I tend to be supportive of faith-based alternatives in state funded social programs and education for a variety of reasons. For better or worse, we live in a time and place in which most such services are going to be publicly funded. To exclude faith based approaches is to eliminate a set of approaches that might be quite effective and sends a message about the propriety of faith-based perspectives in the public square.
Such approaches must be carefully designed to avoid compulsion and to ensure the availability of secular alternatives. But government should also avoid the temptation to remake faith-based approaches in its own image. I am opposed, therefore, to the expansion of federal and local civil rights laws to the extent it interferes with the ability of faith-based organizations to hire for mission, i.e., to prefer hires who share the group’s religious presuppositions.
A move to include faith-based approaches to education and social services necessarily implies a philosophical diversity and the facilitation of intermediary institutions that may not share all of the state’s preferred values. This may require staying the hand of the state in defining just what faith-based programs ought to entail. If, for example, there are other adoption agencies in Massachusetts who would provide service to same-sex couples, it is unclear to me why we ought to insist that Catholic Charities abandon Roman Catholic doctrine and do the same, even if that doctrine is contrary to state policy.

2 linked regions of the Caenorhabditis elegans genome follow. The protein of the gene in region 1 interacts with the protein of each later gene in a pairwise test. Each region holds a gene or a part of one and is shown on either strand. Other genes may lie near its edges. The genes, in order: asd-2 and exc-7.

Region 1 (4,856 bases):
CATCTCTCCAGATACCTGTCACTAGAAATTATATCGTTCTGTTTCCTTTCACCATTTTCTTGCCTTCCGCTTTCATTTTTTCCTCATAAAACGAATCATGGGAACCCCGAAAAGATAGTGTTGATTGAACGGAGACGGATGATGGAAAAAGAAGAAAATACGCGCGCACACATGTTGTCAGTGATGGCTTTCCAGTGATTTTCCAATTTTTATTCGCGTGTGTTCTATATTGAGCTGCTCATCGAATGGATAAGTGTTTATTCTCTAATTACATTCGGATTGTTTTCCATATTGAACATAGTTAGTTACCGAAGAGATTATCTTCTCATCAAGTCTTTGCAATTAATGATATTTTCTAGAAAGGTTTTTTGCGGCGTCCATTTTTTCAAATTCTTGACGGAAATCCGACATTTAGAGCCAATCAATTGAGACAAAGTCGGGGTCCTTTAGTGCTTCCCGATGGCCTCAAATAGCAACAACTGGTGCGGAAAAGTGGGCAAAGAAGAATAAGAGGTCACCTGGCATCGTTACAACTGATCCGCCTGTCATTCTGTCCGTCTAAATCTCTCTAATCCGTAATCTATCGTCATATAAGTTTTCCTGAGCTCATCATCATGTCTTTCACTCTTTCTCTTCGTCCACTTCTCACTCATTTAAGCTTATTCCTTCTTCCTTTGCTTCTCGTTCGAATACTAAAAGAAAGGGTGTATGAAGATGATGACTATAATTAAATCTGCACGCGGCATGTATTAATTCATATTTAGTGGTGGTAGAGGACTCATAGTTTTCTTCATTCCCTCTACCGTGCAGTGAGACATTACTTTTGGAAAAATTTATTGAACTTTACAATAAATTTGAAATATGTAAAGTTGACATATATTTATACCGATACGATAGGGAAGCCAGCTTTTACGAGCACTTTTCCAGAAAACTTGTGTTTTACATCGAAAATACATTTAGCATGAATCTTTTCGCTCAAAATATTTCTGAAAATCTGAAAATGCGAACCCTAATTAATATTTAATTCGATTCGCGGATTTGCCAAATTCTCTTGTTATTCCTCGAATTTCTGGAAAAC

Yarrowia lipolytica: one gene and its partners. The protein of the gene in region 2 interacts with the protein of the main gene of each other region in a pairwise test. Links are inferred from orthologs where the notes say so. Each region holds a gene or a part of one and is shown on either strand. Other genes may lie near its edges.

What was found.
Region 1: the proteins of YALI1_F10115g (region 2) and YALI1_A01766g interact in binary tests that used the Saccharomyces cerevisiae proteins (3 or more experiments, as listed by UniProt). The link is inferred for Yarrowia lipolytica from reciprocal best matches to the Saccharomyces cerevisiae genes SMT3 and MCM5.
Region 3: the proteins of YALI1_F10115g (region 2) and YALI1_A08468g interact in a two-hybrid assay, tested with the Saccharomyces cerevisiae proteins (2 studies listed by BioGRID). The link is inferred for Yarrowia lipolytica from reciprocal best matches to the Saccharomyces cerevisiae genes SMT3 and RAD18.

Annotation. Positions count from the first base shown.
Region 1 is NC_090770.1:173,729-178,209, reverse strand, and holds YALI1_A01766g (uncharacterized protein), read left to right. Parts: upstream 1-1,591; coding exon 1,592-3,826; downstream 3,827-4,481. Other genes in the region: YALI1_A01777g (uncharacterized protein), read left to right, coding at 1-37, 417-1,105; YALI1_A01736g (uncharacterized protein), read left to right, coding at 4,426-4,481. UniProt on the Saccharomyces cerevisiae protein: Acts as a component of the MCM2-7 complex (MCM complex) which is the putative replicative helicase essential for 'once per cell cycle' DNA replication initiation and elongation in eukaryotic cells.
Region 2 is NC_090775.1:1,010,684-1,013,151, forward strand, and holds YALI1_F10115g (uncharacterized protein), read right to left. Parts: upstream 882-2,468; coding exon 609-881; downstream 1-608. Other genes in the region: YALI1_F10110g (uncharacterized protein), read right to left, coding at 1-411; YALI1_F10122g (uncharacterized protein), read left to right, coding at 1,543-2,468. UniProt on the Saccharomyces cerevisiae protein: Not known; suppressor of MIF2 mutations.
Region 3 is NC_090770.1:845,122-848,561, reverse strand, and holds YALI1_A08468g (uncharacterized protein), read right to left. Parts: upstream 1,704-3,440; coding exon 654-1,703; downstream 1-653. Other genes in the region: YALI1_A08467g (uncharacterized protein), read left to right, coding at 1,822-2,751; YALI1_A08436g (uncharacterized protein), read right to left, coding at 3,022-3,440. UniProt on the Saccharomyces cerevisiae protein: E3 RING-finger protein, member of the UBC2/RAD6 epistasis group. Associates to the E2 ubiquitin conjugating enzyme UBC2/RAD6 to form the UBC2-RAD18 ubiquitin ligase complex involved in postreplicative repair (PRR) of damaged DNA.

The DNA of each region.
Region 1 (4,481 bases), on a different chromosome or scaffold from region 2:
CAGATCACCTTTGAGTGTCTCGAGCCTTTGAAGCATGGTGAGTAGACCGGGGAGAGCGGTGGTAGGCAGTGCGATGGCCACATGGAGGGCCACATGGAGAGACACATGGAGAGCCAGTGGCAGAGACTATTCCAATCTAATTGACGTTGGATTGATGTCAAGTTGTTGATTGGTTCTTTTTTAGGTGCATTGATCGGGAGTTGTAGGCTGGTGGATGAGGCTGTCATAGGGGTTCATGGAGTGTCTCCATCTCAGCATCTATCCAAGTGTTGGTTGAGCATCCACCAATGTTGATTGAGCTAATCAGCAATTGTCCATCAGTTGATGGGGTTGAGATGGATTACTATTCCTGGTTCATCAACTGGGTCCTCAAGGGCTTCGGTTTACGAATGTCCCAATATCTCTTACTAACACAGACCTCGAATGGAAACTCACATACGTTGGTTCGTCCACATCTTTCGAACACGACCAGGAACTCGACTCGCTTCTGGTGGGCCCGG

Nor do I believe that the IRS, in the guise of policing restrictions on tax exempt organizations, ought to strictly manage the “political” content of speech by religious organizations. Putting aside the full panopoly of issues raised by the recent “Pulpit Sunday” sponsored by the Alliance Defense Fund, it is one thing to prohibit direct electioneering and another to restrict speech thought to have “too much” political content. I have in mind the move of the IRS against All Saints Episcopal Church in Pasadena. During the 2004 election, the preacher, while explicitly disavowing the endorsement of either candidate, imagined a conversation between Jesus Christ, John Kerry, and George W. Bush on the Iraq War. The content of the sermon was such as to suggest that Jesus would not be voting Republican.
The IRS ultimately declared that the church had broken the law, although it did not, in the end, move to rescind its tax exemption. I think that was mistaken. The IRS ought not to presume that it can distinguish between what it religious and what is political.
So my hope is that the next President will show support for, but exercise a light hand toward faith-based service providers and tax-exempt religious organizations.